Error
  • JUser::_load: Unable to load user with id: 67

Featured Articles

Nvidia Shield 2 shows up in AnTuTu

Nvidia Shield 2 shows up in AnTuTu

Nvidia’s original Shield console launched last summer to mixed reviews. It went on sale in the US and so far Nvidia…

More...
AMD CSO John Byrne talks ARM

AMD CSO John Byrne talks ARM

We had a chance to talk about AMD’s upcoming products with John Byrne, Chief Sales Officer, AMD. We covered a number…

More...
AMD Chief Sales Officer thinks GPU leadership is critical

AMD Chief Sales Officer thinks GPU leadership is critical

We had a chance to talk to John Byrne who spent the last two years as Senior Vice President and Chief…

More...
OpenPlus One $299 5.5-inch Full HD phone

OpenPlus One $299 5.5-inch Full HD phone

OnePlus is one of the few small companies that might disrupt the Android phone market, dominated by giant outfits like Samsung.…

More...
KFA2 GTX 780 Ti Hall Of Fame reviewed

KFA2 GTX 780 Ti Hall Of Fame reviewed

KFA2 gained a lot of overclocking experience with the GTX 780 Hall of Fame (HOF), which we had a chance to…

More...
Frontpage Slideshow | Copyright © 2006-2010 orks, a business unit of Nuevvo Webware Ltd.
Thursday, 24 February 2011 10:38

Intel market share flat in Q1

Written by


Not affected by Sandy Bridge bug
According to IDC’s latest report on global chip shipments, Intel’s sales figures were not significantly affected by the Sandy Bridge bug.

Intel accounted for 80.8 percent of all processors shipped in Q1, increasing its share by 0.3 percent sequentially. AMD’s market share went down to 18.9 percent from 19.5. Global processor shipments also dropped by 0.21 percent.

Despite Intel’s massive recall of 6-series motherboards, it would appear that the Sandy Bridge SATA bug did not have much of an impact on total shipment figures. However, Sandy Bridge processors weren’t supposed to account for much of Intel’s sales in Q1 anyway, but the company was planning to aggressively transition to the new architecture throughout 2011. The bug will obviously delay the transition to some extent, but it’s still not clear whether if it will affect sales in Q2.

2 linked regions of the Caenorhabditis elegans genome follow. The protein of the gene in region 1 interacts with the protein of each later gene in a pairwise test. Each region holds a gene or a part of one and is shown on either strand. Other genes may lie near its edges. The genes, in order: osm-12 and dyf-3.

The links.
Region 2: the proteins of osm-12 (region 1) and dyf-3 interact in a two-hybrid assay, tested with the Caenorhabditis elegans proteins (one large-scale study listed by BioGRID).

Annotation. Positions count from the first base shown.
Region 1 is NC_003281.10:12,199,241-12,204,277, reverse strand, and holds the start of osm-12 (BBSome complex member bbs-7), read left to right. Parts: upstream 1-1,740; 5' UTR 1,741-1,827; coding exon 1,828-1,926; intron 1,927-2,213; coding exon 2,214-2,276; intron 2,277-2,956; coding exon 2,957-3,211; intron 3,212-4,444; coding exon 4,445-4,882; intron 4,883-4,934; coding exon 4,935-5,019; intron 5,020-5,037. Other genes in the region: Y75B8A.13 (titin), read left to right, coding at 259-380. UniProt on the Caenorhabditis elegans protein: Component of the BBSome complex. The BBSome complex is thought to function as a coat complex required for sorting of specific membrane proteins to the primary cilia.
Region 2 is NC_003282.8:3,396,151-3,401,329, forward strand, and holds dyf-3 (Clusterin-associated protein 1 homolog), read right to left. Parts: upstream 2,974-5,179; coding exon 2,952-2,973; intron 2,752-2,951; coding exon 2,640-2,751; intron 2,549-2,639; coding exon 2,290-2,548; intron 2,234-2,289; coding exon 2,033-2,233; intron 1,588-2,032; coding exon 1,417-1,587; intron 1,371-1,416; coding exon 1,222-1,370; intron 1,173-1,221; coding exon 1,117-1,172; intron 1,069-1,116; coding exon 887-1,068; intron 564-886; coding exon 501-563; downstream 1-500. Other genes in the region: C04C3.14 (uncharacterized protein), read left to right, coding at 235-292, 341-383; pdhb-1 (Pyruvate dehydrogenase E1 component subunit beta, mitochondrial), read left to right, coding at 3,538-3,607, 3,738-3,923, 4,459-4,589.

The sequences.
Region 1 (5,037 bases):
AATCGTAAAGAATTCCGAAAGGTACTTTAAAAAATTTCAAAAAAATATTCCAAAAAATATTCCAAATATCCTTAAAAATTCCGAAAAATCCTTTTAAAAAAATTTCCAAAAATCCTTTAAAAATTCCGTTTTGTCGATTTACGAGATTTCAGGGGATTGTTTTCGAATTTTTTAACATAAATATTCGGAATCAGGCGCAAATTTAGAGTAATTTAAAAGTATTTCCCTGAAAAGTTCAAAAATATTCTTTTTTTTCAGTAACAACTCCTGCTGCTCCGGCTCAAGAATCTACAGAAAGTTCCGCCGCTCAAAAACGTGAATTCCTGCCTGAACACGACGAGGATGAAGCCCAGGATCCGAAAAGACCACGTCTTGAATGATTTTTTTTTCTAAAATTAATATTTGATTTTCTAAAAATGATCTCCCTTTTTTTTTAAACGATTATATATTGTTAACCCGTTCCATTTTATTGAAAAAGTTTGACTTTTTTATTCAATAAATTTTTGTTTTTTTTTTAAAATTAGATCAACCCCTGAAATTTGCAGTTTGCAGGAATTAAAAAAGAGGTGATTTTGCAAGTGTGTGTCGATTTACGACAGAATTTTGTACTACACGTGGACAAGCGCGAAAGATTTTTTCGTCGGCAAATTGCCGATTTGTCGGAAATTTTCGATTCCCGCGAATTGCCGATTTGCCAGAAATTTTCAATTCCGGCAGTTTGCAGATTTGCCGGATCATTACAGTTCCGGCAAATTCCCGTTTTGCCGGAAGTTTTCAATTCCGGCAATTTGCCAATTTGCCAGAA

AMD has apparently failed to capitalize on Intel’s woes. Its next generation mainstream APU codenamed Llano won’t be available for a few months, so Intel has plenty of time to get back on track. Still, Llano will probably end up quite a bit cheaper than Sandy Bridge processors and it should pack quite a bit more graphics muscle.

IDC believes processor shipments will grow by about 10.1 percent in 2011. Analysts also think tablets will start to eat into notebook sales, which won’t bode well for Intel or AMD.

More here.
blog comments powered by Disqus

Comments  

 
-8 #1 trajan96 2011-02-24 16:27
After Amd officials stupidly gloated about Intel woes they actually LOST market share.
Best to keep your mouth shut.
 
 
+14 #2 mamisano 2011-02-24 18:35
How can they come out with Q1 numbers when there is still 1 month left until Q2?
 
 
+5 #3 nECrO 2011-02-24 18:36
Quoting trajan96:
After Amd officials stupidly gloated about Intel woes they actually LOST market share.
Best to keep your mouth shut.





Too bad you and IDC didn't take your own advice. Let's try a little reality, what do you say?

The first quarter after a big and highly anticipated launch of a new platform always goes hand in hand with a healthy increase in sales and profits. While a .3% marketshare increase isn't a death knell, it can't be called healthy by any stretch of the word.

Intel will weather this crisis because it has the cash reserves to do so, but to say that the Sandy bridge didn't affect is a statement of such asinine quality that only a financial analyst could make it.
 
 
+3 #4 thomasg 2011-02-25 06:07
Quoting mamisano:
How can they come out with Q1 numbers when there is still 1 month left until Q2?

I was wondering the same thing.
 

To be able to post comments please log-in with Disqus

 

Facebook activity

Latest Commented Articles

Recent Comments